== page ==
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Unattainable Beauty: Can the Beauty Industry Become Sustainable?

Highlighting the environmental cost of product packaging

Woman doing her skin care routine

The UN describes unsustainable production and consumption practices as the root cause of the Triple Planetary Crisis. The triple planetary crisis is the intersection of the biggest issues facing humanity: pollution, climate change and the loss of biodiversity. Our survival hinges on acting now. It is up to businesses and consumers to be more sustainable. This is why it secures its place on the 2030 Agenda for Sustainable Development.

The beauty and cosmetics industry as of 2022 is worth £27 billion and is predicted to grow more and more lucrative as its popularity with consumers increases. As the industry continues to grow, it is important to understand the impact it has on the environment. The packaging and ingredients used by the cosmetics companies contributes significantly to worldwide pollution.

The packaging problem

It is no secret that plastic is severely destroying the ocean, and the cosmetic industry is not stranger to plastic. Each year the industry generates an estimate of 120 billion units of packaging. With the beauty industry being as profitable as it is, the more commercialised some products become. It is a highly competitive market so brands have to think big when it comes to attracting customers. One way of doing this is having the packaging be larger than life. Unboxing videos are popular on social media and it provides free advertising for brands. So if the packaging is fun, luxurious and visually aesthetic, it is more likely to draw in more customers.

There are three layers to packaging. These are: the outer packaging, inner packaging and the product packaging. So say for instance you order a perfume online, that will come in a shipping box (probably with stuffing to protect your goods), then the perfume box and the bottle itself. Now imagine other beauty products on the shelves and the various materials they are housed in. So it should be no shock to learn that packaging forms up to 70% of the industry's waste. Even recyclable cardboard and paper packaging comes at an environmental cost, with the loss of 18 million acres of forest each year. Whether it is glass, plastic or cardboard, a lot of beauty packaging ends up unrecyclable and in landfill due to fanciful design choices.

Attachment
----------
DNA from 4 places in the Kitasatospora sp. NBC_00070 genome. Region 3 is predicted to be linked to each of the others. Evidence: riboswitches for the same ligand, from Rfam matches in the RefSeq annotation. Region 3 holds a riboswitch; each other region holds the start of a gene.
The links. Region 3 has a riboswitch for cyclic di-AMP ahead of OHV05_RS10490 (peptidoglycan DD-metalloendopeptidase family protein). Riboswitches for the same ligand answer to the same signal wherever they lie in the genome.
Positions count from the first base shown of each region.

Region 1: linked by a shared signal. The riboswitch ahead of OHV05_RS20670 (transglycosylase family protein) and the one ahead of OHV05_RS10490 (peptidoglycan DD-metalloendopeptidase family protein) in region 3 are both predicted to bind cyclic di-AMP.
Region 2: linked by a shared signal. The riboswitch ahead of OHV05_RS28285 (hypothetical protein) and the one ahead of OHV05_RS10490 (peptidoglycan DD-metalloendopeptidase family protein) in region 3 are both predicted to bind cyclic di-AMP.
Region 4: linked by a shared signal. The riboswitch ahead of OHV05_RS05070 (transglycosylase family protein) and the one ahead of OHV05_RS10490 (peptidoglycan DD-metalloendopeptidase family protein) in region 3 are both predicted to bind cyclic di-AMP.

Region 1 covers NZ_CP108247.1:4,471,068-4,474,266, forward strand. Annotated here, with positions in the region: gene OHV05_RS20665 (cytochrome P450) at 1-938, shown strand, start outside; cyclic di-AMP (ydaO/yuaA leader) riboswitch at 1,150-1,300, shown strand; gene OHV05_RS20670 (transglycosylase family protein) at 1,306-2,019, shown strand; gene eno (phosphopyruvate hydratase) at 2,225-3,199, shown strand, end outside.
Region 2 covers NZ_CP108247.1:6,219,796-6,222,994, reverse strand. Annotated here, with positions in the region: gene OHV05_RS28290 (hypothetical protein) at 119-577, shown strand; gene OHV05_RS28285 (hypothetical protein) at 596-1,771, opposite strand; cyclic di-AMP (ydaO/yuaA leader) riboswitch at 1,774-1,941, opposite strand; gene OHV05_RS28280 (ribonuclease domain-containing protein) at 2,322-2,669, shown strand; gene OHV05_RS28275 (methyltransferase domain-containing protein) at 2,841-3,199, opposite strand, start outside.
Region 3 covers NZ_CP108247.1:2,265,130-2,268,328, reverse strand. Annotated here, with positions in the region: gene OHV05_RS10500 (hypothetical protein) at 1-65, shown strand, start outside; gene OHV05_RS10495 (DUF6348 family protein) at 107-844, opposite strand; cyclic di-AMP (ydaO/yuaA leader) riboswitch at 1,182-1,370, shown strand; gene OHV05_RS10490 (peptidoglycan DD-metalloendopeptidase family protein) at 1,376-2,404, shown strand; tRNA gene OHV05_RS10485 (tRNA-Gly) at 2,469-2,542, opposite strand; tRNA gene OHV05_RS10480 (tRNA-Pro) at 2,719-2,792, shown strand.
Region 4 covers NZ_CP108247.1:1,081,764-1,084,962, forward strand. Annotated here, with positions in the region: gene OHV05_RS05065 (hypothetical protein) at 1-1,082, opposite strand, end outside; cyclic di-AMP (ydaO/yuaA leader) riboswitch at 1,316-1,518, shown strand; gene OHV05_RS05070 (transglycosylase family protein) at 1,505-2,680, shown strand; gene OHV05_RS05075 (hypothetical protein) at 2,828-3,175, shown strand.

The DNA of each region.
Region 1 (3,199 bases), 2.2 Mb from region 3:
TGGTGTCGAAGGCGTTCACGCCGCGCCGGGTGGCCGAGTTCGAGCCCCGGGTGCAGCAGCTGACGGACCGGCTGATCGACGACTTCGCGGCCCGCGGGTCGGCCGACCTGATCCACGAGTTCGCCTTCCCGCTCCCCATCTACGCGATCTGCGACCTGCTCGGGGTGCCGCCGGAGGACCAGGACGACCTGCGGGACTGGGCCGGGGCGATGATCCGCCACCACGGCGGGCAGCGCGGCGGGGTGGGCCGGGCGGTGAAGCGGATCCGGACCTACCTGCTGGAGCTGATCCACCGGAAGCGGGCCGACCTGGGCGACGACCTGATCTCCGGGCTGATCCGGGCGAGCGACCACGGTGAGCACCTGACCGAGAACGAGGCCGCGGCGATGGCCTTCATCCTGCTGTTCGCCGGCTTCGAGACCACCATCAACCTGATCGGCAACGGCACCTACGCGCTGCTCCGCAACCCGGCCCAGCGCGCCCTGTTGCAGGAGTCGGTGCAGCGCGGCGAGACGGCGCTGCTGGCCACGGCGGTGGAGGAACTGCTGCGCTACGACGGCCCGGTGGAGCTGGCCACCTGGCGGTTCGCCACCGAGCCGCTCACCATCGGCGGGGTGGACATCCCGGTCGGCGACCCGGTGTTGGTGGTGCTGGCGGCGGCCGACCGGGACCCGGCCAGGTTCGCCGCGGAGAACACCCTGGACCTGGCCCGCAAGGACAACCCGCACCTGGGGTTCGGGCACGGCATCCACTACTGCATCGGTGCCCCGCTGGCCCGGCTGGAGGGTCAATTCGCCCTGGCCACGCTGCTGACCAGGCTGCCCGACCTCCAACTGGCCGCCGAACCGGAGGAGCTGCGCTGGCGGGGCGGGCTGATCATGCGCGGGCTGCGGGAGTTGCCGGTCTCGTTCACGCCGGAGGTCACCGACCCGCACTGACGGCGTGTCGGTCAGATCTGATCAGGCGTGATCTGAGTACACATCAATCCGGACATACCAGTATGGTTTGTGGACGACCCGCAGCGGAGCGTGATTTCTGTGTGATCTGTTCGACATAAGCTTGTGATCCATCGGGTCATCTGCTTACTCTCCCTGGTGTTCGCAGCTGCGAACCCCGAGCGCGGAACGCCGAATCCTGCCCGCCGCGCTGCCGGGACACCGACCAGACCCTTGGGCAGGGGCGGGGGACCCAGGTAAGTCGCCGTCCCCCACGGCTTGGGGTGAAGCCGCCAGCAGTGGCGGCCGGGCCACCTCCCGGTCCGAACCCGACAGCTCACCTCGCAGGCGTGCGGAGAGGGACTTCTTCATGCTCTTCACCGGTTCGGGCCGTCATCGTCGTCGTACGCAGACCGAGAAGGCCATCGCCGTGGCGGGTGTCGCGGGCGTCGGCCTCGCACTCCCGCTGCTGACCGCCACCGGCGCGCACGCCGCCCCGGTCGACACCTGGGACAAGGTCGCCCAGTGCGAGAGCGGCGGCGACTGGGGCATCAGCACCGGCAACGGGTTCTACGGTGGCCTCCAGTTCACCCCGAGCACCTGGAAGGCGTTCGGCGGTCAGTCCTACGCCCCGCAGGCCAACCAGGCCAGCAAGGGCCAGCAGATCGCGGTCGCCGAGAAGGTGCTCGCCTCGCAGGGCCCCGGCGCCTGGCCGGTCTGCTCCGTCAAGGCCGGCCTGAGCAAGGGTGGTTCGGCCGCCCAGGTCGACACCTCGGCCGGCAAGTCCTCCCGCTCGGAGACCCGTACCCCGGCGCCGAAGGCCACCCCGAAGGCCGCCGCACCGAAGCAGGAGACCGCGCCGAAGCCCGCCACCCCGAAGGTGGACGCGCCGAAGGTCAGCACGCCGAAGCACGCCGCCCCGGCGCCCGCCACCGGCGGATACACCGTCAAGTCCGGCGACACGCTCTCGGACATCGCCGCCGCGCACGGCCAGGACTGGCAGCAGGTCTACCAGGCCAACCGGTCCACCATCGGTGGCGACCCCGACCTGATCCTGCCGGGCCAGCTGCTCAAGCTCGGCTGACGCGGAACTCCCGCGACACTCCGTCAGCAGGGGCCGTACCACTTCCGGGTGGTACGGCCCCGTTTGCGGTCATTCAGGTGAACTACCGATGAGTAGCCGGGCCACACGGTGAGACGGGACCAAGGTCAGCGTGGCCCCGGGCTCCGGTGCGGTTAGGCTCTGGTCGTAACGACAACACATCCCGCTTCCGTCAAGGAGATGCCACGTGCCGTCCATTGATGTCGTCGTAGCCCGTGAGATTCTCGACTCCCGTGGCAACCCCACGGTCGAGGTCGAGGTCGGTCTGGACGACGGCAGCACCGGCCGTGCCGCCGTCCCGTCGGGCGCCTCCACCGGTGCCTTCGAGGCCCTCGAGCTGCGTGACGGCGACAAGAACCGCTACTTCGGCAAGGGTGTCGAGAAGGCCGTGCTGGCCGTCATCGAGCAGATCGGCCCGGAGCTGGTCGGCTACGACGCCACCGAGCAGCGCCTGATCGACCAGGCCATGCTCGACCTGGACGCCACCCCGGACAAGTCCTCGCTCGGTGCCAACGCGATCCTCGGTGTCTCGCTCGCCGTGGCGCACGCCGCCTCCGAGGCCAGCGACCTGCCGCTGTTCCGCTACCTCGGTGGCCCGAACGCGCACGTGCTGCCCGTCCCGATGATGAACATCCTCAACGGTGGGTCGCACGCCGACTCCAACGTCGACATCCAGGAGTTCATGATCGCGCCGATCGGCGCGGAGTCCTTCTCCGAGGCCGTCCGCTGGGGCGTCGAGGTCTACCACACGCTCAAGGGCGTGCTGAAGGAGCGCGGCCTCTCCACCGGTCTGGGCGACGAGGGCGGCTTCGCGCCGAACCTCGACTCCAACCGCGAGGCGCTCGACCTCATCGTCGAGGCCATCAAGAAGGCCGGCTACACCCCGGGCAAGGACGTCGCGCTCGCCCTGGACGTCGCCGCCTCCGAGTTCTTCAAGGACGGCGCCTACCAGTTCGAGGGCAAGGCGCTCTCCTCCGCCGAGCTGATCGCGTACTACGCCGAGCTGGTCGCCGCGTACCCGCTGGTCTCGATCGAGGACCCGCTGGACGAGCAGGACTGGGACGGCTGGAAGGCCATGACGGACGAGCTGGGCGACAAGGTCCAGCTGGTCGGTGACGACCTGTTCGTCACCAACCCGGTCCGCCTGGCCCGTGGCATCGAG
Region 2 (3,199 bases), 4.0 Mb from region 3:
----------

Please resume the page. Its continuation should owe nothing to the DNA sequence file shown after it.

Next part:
Taking action

As consumers, we can also take action and be more sustainable. We can do this by making informed choices about the products we buy and reducing the amount of waste we generate. With some careful research into the brands you can see the measures companies are taking to become greener. It is important to note that there are some brands that purposefully greenwash their products to deceive consumers and make a profit from fake sustainability. Dig deep and research into brands manufacturing practices or alternatively, you can also look online for lists of trusted sustainable cosmetic companies.

Luckily certain businesses are actively reviewing their own manufacturing practices. In 2021 Brands L’Oreal, Henkel, LVMH, Natura&Co, and Unilever collaborated to co-design an environmental impact assessment and scoring system. This Product Impact Labelling system will allow consumers to see the direct impact of their products. This transparency will go a long way to help consumers in choosing the best sustainable products. Other brands such as Garnier has partnered with TerraCycle on a free recycling programme that allows them to recycle what usually cannot. Achieving true sustainability will be a long and tricky road but working together with consumers the beauty industry can change.

If you are considering changing up your make-up and skin care routine, here are some more tips to make your routine green.


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